Although most mainstage plays have been around for decades or even hundreds of years, this term Harbach will host a play’s world premiere.
“At Night’s End” was written by visiting Israeli scholar Motti Lerner and directed by Professor of Theatre Neil Blackadder. The play tells the story of an Isreali family getting ready for a marriage on the brink of 2006’s Second Lebanese War. When the war breaks out, each character’s own psychological battle scars appear.
Although most of the audience has never been to Israel and many of them might not have even heard of the Second Lebanese War, Blackadder believed that the play was more universal.
“It’s a play set in a very specific context,” Blackadder said, but although the play is about an Israeli war in 2006, “it’s much more about the trauma of people who fight in such wars.”
Lerner said that for him, the play is about vulnerability.
“On the face of it, they’re a very successful family,” Lerner said. “But that’s only the face of it.”
Through the course of a single night, the family has to grapple with the fact that their lives are not as successful as they seem on the surface. Every character has been damaged by the men’s service in the Israeli army, either because of their own service or the damage it does to their relationships with those who have served.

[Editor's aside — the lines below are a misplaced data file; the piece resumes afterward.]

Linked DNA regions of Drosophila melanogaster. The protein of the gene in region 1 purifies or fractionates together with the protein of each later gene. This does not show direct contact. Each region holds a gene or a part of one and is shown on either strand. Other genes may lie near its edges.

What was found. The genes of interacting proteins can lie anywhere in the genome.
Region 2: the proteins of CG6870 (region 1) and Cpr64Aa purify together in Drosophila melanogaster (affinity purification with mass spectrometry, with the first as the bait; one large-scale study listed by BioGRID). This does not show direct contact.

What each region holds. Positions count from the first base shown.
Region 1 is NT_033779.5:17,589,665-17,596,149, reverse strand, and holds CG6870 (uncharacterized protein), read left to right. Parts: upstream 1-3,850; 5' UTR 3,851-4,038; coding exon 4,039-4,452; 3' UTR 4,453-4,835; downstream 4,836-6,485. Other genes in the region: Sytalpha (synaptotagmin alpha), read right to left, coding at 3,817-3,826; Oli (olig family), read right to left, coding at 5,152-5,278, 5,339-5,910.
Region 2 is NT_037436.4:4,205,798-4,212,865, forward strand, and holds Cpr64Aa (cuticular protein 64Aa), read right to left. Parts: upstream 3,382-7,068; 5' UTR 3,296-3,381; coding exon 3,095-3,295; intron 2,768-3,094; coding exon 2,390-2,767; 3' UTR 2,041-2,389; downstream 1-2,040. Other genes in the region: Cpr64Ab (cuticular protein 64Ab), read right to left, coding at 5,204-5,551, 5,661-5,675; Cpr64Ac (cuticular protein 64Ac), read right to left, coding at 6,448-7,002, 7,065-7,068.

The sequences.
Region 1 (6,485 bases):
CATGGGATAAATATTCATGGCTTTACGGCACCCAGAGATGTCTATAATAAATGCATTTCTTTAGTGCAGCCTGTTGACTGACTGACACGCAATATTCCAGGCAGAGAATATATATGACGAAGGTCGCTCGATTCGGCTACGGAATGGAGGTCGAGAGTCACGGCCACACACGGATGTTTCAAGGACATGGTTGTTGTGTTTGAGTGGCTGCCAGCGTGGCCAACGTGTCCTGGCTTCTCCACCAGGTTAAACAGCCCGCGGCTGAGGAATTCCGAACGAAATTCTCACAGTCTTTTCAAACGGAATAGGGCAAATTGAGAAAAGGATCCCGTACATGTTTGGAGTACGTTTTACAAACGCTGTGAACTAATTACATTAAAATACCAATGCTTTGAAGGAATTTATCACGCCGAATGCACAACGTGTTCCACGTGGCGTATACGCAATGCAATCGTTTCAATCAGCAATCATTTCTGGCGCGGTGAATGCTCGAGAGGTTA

Lerner said that he wrote about war because he feels war is often inaccurately glorified. He wanted to use his play to depict it honestly.
“In most centuries, the traumas were not discussed,” Lerner said. In those stories “War strengthened you … but this has always been a lie.”
He thinks that soldiers feel like they cannot talk about the damage they suffered in war. Instead, the stories that get told are stories of victory, sacrifice and honor.
“People have to realize war is a terrible experience,” Lerner said. “The price they pay, [soldiers] continue to pay for the rest of their lives.”
The production of the play has been an interesting experience for everyone involved.
Blackadder said that Lerner has been deeply involved from the beginning of the play, putting in his two cents on everything from auditions to initial talks and rehearsals.
“It’s been great,” Blackadder said. “He’s been really involved from the get-go.”
Lerner said that he has learned about the play by seeing it produced. After hearing the actors rehearse, he realized he could condense the play and cut six pages.
The compact version of the play clocks in at around 90 minutes with no intermission. This shorter version is fitting for Knox, since after each performance, Lerner will hold a Q&A. After a term of sharing his knowledge with the Knox community as a visiting scholar, he sees the play as a capstone to his work.
“This play is almost the deepest way I can connect with Knox,” Lerner said. “I’m very glad to have the opportunity.”